One can hardly get through a typical high school education without bumping into at least one Shakespeare play. A standard English curriculum usually includes one of the better-known plays such as “Hamlet” or “Romeo and Juliet.”
And there are numerous other plays (not to mention the poetry and sonnets) that are attributed to the Bard of Avon.
Recordkeeping, genealogy, and printing being what they were in the early 17th century, there are intriguing gaps in Shakespeare’s life and works. Much of the man himself is now a mystery.
As are his writings.
One particular puzzle dates back to a 1598 book by a writer named Francis Meres. In this work, he mentions Shakespeare’s work to date, including:
“Shakespeare among the English is the most excellent…for Comedy…witness his Gentlemen of Verona, his Comedy of Errors, his Love’s Labour’s Lost, his Love’s Labour’s Won, his Midsummer’s Night’s Dream, and his Merchant of Venice….” (spelling modernized).
This appears to be a standard listing of Shakespeare’s plays before 1598. Except for the middle listing of “Love’s Labour’s Won.” There is no play with that title that we know of. Nor is it found on lists of plays performed in London during that era.
So what is this phantom play? To paraphrase from another Shakespeare work, this play’s history is a blank.
“Love’s Labour’s Won” has been a puzzle to Shakespeare scholars for centuries. There are currently three schools of thought.
The first theory, and probably the most obvious, is that Shakespeare did indeed write a play titled “Love’s Labour’s Won” and it just didn’t survive with other plays that did manage to be passed down through time. Some of the proponents of this theory point out that “Love’s Labour’s Lost,” a play that does survive today, would have benefitted from a sequel. That play just stops in the middle of the story and has many loose ends that need to be tied up. Shakespeare may have written “Lost” with a sequel clearly in mind and that sequel was “Won.”
The second theory is that “Love’s Labour’s Won” is the early title of a play that we now know by another name. Because many of Shakespeare’s plays had not been written by 1598, the date of publication of Meres’s list, there are only a few plays that could have been known by this early title. Different scholars have suggested “The Taming of the Shrew,” “Troilus and Cressida,” and “Much Ado about Nothing” as the modern identity of the missing “Won.”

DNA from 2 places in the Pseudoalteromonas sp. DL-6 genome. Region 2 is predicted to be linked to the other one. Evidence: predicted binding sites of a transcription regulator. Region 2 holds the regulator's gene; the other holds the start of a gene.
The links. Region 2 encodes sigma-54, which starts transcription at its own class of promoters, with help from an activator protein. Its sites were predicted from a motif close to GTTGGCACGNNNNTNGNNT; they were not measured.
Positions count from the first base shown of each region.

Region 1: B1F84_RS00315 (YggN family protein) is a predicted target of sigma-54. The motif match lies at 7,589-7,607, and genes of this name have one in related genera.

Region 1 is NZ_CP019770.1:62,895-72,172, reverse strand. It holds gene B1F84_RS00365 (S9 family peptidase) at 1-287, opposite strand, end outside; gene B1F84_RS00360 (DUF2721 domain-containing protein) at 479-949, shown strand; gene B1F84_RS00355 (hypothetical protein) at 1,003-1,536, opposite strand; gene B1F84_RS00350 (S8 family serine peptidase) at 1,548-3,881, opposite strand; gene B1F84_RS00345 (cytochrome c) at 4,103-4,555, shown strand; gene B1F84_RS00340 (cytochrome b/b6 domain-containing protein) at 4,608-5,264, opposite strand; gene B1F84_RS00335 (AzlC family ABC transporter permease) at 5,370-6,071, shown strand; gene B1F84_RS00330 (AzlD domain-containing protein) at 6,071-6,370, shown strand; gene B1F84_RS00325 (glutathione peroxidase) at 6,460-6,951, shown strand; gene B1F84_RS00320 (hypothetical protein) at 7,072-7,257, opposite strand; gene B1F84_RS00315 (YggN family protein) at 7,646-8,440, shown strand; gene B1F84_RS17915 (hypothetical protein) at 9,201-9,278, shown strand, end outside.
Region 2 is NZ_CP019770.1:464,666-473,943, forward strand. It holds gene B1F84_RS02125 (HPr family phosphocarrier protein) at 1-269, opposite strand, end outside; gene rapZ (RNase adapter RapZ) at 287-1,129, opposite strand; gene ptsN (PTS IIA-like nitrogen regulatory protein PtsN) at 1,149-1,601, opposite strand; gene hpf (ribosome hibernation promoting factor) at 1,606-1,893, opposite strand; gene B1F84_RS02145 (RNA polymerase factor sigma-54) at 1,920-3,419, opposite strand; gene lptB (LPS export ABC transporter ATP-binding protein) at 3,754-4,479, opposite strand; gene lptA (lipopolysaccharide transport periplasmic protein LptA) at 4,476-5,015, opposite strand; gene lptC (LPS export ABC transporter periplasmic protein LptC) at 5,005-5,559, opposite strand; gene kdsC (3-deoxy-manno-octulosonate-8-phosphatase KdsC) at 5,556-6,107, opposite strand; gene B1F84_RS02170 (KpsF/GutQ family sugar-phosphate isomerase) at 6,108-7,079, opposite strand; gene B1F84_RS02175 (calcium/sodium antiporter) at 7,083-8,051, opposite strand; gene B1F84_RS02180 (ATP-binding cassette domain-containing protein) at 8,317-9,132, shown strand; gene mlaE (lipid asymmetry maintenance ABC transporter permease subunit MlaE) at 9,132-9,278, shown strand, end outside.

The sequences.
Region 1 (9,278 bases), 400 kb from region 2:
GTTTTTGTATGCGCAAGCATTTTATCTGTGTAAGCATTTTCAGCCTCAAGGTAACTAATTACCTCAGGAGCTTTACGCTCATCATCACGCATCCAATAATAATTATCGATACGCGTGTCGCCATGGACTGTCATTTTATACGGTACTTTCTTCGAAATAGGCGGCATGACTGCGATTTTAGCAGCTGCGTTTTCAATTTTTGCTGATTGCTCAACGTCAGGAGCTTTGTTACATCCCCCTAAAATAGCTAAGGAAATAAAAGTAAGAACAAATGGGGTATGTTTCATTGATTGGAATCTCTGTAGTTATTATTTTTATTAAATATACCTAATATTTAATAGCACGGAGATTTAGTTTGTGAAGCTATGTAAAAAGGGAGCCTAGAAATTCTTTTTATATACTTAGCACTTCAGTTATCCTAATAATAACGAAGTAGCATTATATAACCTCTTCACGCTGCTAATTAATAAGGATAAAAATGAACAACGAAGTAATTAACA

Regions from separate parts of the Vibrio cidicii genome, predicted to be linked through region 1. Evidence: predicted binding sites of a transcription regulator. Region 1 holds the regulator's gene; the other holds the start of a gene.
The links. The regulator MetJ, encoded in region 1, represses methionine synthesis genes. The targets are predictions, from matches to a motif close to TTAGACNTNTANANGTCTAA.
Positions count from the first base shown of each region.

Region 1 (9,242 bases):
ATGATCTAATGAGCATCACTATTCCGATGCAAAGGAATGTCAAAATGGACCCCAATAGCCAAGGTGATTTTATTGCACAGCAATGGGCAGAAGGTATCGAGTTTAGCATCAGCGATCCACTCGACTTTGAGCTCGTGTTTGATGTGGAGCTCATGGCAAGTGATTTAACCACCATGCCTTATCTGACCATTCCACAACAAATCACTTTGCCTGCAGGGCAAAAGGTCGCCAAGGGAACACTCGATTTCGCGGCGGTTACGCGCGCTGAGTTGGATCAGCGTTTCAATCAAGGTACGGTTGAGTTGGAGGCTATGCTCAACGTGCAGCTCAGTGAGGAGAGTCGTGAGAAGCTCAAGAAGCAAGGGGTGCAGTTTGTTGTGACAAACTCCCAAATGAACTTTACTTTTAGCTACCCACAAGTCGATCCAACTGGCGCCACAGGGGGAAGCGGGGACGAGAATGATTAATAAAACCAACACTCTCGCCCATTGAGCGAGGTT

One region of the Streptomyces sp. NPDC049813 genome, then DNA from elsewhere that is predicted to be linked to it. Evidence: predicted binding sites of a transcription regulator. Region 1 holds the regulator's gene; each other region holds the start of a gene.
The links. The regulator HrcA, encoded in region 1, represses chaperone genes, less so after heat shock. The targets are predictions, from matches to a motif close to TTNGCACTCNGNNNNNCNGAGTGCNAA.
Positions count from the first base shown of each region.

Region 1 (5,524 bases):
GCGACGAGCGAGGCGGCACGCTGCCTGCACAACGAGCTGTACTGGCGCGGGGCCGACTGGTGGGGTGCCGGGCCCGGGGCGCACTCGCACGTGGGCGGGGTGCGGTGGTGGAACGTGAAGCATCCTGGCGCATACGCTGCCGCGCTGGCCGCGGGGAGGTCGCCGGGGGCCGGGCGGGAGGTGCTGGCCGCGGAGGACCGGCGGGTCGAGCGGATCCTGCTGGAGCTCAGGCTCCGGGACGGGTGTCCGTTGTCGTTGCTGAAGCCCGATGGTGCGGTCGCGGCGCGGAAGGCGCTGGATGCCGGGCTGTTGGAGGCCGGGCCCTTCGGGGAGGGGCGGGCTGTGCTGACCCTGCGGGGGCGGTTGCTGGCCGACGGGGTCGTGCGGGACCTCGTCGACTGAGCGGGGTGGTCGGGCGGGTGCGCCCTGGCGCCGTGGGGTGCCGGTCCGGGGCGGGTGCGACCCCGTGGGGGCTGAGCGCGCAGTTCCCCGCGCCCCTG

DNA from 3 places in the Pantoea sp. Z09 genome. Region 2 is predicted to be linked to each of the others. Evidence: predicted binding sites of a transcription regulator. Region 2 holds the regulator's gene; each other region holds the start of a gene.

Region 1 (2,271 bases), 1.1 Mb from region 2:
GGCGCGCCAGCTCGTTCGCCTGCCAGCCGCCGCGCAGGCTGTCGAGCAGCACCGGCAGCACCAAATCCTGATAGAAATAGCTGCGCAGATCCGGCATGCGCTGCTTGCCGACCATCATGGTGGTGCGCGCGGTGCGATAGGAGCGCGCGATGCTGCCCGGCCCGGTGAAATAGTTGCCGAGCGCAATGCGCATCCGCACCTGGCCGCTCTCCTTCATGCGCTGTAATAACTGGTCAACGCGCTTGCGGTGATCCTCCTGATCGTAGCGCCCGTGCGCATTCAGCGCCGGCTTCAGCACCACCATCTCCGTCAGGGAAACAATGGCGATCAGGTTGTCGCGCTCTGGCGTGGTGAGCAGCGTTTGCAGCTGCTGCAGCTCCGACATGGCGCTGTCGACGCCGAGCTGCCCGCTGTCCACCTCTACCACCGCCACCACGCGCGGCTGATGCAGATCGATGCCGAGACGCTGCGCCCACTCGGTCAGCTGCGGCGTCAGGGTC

Additionally, it was also common in Shakespeare’s writings for a play to have a title and a subtitle. “Twelfth Night,” for example, is subtitled “What You Will.” Could “Won” be the subtitle of a known play?
The last theory is that Meres was wrong and wrote down the wrong title of a play. This was a strong theory until 1953, when a different author’s book (dated 1603) was discovered that also mentions “Love’s Labour’s Won” in a list of Shakespeare’s plays.
Almost since the day he died, researchers and scholars have relentlessly tried to come up with definitive answers to the discrepancies and gaps in Shakespeare’s life and in his writings. But unless we discover some 400-year-old document that turns up concrete evidence, it seems that “Love’s Labour’s Won” is one literary mystery that will never be solved.
“Does William Shakespeare’s Love’s Labour’s Won exist?” Quora.com website, pulled 10/10/12.
“Love’s Labour’s Won” Lost Plays Database, pulled 10/10/12.
“Love’s Labour’s Won” Wikipedia, pulled 10/10/12.